ATN THOR Riflescope

Being in control, or at least feeling like you’re in control of a situation seems to give us satisfaction in our outdoor adventures. Being prepared with weapons and the tools needed to go where we want, and do what we chose are a large portion of that feeling of authority over our immediate surroundings. Until the sun sets, when much of our dominance goes out the window.
Today we are going to take a look at some equipment you can add to your arsenal that will keep you on top of things in pure darkness.

ATN Corp has been in the business of manufacturing low light sport optics for nearly 30 years now. They have been innovating night vision and thermal devices in every imaginable way.
Today we are going to speak about one product in particular, ATN’s THOR 4 640 2.2-25X thermal riflescope.

The THOR

The ATN THOR 4 is much more than just a low light thermal imaging optical sight. It also has an incredible array of smart functions like built in GPS, blue-tooth connection to apple and android devices, video and photo recording, and even ballistic solver built into the riflescope.
There are other more simple features that will enhance your experience with this scope as well. Rings to mount it come included with the scope, low battery consumption make the power last longer than anticipated. And you can even get it in one of your favorite camouflage coatings. There is much more to get into on the features, so I’ll move along.

Unboxing

When I opened the box to see the scope inside, I was a bit surprised. The THOR appeared to be a complete unit, sealed and ready to go. I pulled out the instructions because I’m an idiot when it comes to tech. The directions were easy enough to figure out, but for added help for those of us who struggle they even added some stickers in various locations indicating the purpose and function of each control.

Control panel on top of the housing, note charging port and SD card slot

There was also things such as a charging adaptor and the mounting rings to install the scope on your rifle. After a few hours good charging time, I took the THOR outside to see what I was missing in the darkness. I have used other thermal optics before, and I was perhaps expecting a little bit more because of my previous experience. But to be fair, the units I was comparing to this ATN cost three to four times as much. So there is certainly a grain of salt to take with my expectation.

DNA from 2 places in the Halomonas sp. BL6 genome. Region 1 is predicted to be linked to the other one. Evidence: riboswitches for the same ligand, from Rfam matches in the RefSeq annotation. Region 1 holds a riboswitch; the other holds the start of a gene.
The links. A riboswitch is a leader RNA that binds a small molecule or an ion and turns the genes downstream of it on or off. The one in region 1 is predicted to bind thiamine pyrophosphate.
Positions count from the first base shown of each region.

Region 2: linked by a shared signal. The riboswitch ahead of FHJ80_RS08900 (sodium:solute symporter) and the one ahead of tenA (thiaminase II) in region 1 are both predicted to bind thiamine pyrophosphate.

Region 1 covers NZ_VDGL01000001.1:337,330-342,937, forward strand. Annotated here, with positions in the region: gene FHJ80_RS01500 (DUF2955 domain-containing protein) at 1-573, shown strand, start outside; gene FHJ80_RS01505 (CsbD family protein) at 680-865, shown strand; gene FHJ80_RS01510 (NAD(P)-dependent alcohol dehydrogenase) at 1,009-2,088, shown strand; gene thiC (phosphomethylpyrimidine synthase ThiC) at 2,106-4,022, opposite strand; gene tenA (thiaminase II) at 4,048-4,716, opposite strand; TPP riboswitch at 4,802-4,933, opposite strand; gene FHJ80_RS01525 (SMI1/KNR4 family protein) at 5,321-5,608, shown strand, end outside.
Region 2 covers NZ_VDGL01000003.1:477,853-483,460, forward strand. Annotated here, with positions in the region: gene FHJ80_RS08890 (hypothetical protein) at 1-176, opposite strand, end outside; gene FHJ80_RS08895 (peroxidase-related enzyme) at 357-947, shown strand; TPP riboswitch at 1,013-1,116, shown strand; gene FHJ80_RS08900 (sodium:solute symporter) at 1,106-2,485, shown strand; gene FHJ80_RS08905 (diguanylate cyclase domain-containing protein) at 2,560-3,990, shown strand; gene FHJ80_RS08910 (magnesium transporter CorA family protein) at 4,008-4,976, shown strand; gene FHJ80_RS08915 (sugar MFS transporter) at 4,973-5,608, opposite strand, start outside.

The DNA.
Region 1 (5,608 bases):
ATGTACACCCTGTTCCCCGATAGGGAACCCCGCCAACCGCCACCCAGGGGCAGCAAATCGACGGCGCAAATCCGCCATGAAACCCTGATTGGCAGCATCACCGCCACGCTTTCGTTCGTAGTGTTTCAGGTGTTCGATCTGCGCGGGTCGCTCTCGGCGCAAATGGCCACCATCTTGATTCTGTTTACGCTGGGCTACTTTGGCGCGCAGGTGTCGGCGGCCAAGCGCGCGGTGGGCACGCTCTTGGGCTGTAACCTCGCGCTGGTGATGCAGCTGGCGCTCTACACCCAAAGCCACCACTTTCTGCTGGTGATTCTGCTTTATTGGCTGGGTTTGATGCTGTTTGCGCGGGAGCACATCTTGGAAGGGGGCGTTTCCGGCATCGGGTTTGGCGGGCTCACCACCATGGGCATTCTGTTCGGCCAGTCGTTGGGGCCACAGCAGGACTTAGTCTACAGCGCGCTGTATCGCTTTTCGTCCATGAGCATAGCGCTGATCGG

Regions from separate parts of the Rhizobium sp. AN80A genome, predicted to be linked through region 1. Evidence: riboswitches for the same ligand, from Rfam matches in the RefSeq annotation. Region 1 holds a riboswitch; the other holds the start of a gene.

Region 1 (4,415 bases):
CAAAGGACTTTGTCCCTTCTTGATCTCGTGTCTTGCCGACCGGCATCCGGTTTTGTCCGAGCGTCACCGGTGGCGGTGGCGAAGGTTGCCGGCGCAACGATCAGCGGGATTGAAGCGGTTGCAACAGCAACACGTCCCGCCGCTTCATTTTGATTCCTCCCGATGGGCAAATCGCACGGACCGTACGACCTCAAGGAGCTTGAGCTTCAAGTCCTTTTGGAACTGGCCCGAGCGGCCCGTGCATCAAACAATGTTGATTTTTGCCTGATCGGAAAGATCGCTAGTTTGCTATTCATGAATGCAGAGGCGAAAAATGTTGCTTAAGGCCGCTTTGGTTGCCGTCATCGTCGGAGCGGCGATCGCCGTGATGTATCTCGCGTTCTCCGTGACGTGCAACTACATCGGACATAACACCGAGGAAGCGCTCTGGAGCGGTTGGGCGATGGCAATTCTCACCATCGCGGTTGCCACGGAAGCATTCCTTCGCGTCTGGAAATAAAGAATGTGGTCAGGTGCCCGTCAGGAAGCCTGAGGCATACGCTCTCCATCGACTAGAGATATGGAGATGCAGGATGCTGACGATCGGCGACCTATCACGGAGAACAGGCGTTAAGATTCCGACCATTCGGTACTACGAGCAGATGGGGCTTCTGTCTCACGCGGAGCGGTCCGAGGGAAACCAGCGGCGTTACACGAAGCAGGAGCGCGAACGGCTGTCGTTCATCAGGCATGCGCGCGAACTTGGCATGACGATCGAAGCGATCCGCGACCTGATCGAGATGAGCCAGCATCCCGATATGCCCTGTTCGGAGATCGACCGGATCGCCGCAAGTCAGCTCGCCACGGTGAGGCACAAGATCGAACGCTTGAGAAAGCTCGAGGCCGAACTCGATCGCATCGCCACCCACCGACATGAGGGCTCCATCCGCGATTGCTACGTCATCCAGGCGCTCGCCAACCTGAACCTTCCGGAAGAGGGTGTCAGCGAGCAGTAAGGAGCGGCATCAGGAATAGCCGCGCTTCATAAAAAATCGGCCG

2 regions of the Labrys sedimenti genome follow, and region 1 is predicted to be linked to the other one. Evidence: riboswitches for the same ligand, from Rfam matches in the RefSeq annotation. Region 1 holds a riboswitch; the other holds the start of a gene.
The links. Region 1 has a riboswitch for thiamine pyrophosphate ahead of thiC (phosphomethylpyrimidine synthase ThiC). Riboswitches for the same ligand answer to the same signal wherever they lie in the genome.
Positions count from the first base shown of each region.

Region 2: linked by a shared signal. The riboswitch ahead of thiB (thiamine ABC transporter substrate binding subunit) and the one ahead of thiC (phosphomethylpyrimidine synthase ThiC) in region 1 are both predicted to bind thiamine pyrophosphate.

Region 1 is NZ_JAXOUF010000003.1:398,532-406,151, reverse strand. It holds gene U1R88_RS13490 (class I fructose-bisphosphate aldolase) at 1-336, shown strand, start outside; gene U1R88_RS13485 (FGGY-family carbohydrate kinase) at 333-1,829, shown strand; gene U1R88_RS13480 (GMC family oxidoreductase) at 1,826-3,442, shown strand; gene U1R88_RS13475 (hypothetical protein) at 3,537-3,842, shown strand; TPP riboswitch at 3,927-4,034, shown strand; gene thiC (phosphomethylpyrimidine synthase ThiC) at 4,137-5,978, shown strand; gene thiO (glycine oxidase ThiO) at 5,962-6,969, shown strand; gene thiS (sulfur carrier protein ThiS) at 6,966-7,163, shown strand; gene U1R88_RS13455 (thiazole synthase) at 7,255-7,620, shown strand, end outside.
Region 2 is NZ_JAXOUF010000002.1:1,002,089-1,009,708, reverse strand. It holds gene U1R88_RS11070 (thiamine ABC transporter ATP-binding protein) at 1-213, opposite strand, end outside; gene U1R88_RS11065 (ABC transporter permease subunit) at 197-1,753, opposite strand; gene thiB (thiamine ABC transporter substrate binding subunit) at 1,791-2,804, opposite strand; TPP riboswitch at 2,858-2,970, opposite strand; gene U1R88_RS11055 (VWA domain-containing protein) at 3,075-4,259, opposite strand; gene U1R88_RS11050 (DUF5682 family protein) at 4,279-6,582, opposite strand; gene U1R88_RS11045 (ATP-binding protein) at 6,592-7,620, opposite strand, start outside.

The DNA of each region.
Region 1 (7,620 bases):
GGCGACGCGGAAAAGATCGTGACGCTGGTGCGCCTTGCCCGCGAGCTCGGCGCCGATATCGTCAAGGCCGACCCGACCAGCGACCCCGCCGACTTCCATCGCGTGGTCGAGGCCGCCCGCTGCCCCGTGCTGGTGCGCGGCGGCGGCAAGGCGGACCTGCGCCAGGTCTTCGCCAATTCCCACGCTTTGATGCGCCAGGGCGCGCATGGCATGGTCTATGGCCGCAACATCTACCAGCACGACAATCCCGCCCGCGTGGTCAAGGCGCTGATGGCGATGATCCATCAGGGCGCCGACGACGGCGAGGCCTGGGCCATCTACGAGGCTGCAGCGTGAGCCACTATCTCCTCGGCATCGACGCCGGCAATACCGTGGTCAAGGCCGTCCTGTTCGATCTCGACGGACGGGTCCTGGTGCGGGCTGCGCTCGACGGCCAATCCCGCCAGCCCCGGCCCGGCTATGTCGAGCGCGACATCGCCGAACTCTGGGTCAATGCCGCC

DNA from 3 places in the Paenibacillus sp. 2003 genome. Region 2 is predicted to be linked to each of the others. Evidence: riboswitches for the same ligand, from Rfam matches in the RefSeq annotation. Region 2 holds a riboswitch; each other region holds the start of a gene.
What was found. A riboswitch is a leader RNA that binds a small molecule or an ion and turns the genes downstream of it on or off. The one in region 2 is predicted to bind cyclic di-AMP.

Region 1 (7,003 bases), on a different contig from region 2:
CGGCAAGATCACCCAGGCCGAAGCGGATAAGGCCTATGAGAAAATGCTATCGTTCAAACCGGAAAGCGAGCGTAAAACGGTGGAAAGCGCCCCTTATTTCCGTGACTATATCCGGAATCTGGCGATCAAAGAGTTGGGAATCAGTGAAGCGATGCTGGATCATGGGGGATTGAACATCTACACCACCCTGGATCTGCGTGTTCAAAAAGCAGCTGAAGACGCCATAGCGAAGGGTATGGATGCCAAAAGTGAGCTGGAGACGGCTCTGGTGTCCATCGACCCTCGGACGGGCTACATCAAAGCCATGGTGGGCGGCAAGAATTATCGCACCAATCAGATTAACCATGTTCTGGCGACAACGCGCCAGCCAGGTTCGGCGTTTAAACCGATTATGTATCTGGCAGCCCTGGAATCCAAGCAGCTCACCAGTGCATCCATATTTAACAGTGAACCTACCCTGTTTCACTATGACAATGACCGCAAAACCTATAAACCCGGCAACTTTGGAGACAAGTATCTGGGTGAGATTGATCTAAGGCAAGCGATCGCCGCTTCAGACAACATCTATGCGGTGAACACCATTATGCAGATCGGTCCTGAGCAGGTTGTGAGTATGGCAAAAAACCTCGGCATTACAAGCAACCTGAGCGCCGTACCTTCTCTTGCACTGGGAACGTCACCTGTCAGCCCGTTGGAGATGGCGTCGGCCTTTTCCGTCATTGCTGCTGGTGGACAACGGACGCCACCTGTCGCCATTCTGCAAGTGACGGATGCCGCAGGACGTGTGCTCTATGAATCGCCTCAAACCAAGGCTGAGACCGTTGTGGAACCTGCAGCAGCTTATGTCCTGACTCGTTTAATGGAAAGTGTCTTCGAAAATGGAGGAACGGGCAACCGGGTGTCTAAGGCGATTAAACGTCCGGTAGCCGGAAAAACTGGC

The THOR was excellent for identifying small animals around the neighborhood inside 300 yards. I zoomed the power in and out using the power wheel on the left side of the housing, and then focused using the rotating objective housing. The resolution was more than adequate for identifying and targeting potential animals.

In the field

I wanted to get this scope mounted and into action as soon as possible. Using the provided rings, I mounted it up on my Desert Tech MDRX 308winchester.
It took some getting used to, but after a bit I had the THOR figured out. I managed to get it zeroed, though it took me more shots than it should have. The “Nuc” feature was an important one to figure out quickly. As far as I can tell, it seems to calibrate the sensor according to the current field of view. I found that significantly changing your field of view would cause some of the resolution to vary some, and by cycling the Nuc feature on the new viewing area would bring back the image. There is also an “Auto-Nuc” that you can set in the controls to have the device re-Nuc itself every so often.
The display was full of information, possibly more than some folks may want to see. It kinda made me feel like I was looking through the heads up display of an F-18. Angles on both vertical and horizontal plans are displayed, as well as a compass heading. There are an assortment of reticle choices you can choose depending on your needs, as well as a simple menu that can be cycled through quickly using the buttons on top of the housing. I had already installed a micro SD card that is used to store images and video clips recorded through the scope.

The Obsidian 4 Application

It was time to get the Obsidian 4 application connected and running, this app is made and offered by ATN for the owners of their products. It allows details entry and customization for some of the more tedious bits of data you definitely want right.
It took a minute to figure out how to properly get it connected to my phone, but after watching a helpful video on ATN’s website I was in business.

The Obsidian 4 app allows you to customize the data used in the ballistic solver that comes in the scope. You can change calibers, bullet weights, velocities and other pertinent information used to calculate the corrections for distance. You can also watch through the scope remotely which is also pretty cool, there is a slight delay in transmission but you can see everything you need to see and record it to your phone if you like.

The app was easy to navigate, and update the information. To be completely honest I found it to be an incredible amount of customization, I am barely smarter than most primates and I was beginning to worry I was going to screw something up faster than anything. But in a short time I had it setup to my liking, and ready to shoot. Continue Reading Here…

Leave a Reply

Fill in your details below or click an icon to log in:

WordPress.com Logo

You are commenting using your WordPress.com account. Log Out /  Change )

Twitter picture

You are commenting using your Twitter account. Log Out /  Change )

Facebook photo

You are commenting using your Facebook account. Log Out /  Change )

Connecting to %s